It will take me years to save up for my Anvil fixture. BTW I put my batteries in aluminum boxes in my panniers. I use my triangle for a Bluetooth speaker and water bottle.
            Last edited by commuter ebikes; 08-08-2018, 09:19 PM.

          #22
          I love BIG tires. My issues with them is having to use aluminum chainrings or spend more than $200 for a Actiontec ring. The bike will be for my wife and see mostly bike path. THere is a fair amount of trail with sand wash to get to the bike path though and her easy motion just doesn't have the power or tire for it. She wants what I have but she is too small to have a sizable battery in a FS Zirkel. With out suspension she needs BIG tire I'm thinking. She isn't a very good cyclist anymore and needs all the help she can get. Boy she has her eye on the carbon FS Fat bike at Luna and it is in my cart now. $8300 but they are out of stock as of yesterday so back to plan A. 52v 24AH GA, BBSHD, Roloff and put it on my $220 17" Walmart Fat bike. I have several sets of different hyd disks and let her try that before I go building a frame for her. That carbon Luna is sweet but it may even be too big for her. I think we need to try it first before dropping that much on it.

          Interesting. I would definitely have lowered that TT then.

          My first ebike was a E-Boo that was given to me for a song because it had no battery. It is a freak of nature for sure. Carbon frame and fork with bamboo SS, TT and ST. I thought I would play with it and turn it into a shop bike for the guys. I used Headways and after deciding I didn't want the battery weight on a rack so high, I made aluminum panniers for them. The sides got welded panels with access doors in the rear and a removable top when it was all done.
          The ST and seat post is really weird and the bamboo started splitting so you could not put much weight on the seat. I am in the process of replacing the ST with a Ti one I have here. So it will be carbon, bamboo and Ti bike. LOL
          Last edited by geckocycles; 08-09-2018, 07:29 AM.

          Comment


            #23
            So the powder coater finally finished. This took 3 months and cost $700.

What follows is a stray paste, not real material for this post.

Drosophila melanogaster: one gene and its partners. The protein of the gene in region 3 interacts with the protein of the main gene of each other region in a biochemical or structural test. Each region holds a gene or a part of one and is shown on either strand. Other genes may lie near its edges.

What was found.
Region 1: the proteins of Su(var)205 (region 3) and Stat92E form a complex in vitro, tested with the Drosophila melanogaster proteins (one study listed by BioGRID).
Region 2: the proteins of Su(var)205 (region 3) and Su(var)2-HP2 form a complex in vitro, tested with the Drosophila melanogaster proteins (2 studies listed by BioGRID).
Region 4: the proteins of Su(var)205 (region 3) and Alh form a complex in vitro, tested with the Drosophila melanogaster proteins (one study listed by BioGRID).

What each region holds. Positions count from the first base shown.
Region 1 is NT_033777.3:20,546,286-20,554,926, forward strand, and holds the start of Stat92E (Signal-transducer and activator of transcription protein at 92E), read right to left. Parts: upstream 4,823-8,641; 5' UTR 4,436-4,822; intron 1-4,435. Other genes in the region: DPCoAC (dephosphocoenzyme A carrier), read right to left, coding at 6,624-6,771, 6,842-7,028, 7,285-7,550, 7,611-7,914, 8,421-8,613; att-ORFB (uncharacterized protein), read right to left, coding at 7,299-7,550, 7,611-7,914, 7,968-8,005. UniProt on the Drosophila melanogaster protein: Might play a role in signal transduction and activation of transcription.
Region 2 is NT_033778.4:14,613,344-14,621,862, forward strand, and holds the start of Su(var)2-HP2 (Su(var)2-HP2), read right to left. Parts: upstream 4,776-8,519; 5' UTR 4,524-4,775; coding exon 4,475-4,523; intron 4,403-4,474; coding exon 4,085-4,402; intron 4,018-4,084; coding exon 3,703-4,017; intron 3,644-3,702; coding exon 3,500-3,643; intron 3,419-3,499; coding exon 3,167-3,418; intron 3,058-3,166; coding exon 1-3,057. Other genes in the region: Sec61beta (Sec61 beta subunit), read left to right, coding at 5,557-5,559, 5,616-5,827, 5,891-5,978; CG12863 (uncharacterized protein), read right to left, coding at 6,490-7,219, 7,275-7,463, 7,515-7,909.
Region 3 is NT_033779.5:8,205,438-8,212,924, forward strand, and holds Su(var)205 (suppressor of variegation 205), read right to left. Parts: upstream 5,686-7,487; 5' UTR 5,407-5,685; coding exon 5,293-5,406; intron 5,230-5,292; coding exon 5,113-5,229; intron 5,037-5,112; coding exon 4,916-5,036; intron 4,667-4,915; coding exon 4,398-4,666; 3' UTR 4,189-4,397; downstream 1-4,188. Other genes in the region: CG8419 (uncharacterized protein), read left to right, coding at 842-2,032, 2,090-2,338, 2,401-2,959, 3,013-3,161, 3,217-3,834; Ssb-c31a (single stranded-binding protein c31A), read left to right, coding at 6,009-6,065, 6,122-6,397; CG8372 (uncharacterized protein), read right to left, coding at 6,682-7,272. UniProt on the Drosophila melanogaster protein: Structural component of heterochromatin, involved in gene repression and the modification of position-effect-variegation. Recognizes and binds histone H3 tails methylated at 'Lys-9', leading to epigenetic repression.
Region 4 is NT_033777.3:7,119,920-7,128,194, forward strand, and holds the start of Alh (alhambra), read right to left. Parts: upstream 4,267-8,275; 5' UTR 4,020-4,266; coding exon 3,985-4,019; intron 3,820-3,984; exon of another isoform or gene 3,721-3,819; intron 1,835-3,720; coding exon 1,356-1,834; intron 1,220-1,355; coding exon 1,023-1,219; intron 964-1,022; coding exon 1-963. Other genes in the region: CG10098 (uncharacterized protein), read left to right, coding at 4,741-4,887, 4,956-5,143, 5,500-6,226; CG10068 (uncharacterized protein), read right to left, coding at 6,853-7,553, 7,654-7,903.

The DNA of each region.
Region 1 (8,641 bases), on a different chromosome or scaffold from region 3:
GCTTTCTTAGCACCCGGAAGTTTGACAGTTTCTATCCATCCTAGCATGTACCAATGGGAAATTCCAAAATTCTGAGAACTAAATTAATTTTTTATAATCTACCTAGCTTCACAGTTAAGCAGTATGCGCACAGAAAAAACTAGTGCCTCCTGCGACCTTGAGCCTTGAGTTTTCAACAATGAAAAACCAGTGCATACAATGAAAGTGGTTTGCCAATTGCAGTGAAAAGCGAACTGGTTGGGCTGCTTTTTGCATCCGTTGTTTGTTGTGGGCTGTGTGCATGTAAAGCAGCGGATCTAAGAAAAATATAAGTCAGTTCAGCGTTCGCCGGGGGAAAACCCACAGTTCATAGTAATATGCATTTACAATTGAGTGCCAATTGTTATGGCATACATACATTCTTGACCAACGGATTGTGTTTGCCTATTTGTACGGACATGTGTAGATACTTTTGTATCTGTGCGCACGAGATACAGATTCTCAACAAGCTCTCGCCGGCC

Click image for larger version  Name:	IMG_3548.PNG Views:	1 Size:	3.08 MB ID:	74115
            Last edited by commuter ebikes; 09-20-2018, 02:57 AM.

            Comment


              #24
              I have the day off (I will miss three days because of a bicycle crash). After picking up the powder coated parts, I came home and got pretty far with the fat bike frame from this thread:

              Click image for larger versionName:	IMG_3581.JPGViews:	1Size:	2.72 MBID:	74117
              Last edited by commuter ebikes; 09-20-2018, 02:58 AM.

              Comment


                #25
                Here is the other side of the bike:

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                  #26
                  And some pictures of the frame with only a bare axle and torque plates installed:

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                    #27
                    It was really fun building the bike! The bike fits me perfectly. It looks like the seat is really low, but this is just a huge bike. I have a 32" inseam, and when I stand over the top tube, I make contact with it.

                    Filing the dropouts for the oversize axle was aggravating. I was happy that the wheel went in straight after all of that filing, but I was using the torque plates from a "known good" bike as templates to show where to file.

                    The wheels were already built and ready to go, but I had to add a 1mm brake rotor spacer in the rear (for a total of 16mm rotor spacing). I have never had to use any rotor spacers in the front of any of my 5 bikes.

                    The headset was easy (no issues).

                    I thought the BB was going to be easy, but I installed the spindle in the drive side crank arm without putting the keyed spline (one wide spline to index the non-drive side crank arm) where it should be. I had to use my hydraulic press to push the spindle out of the drive side crank arm.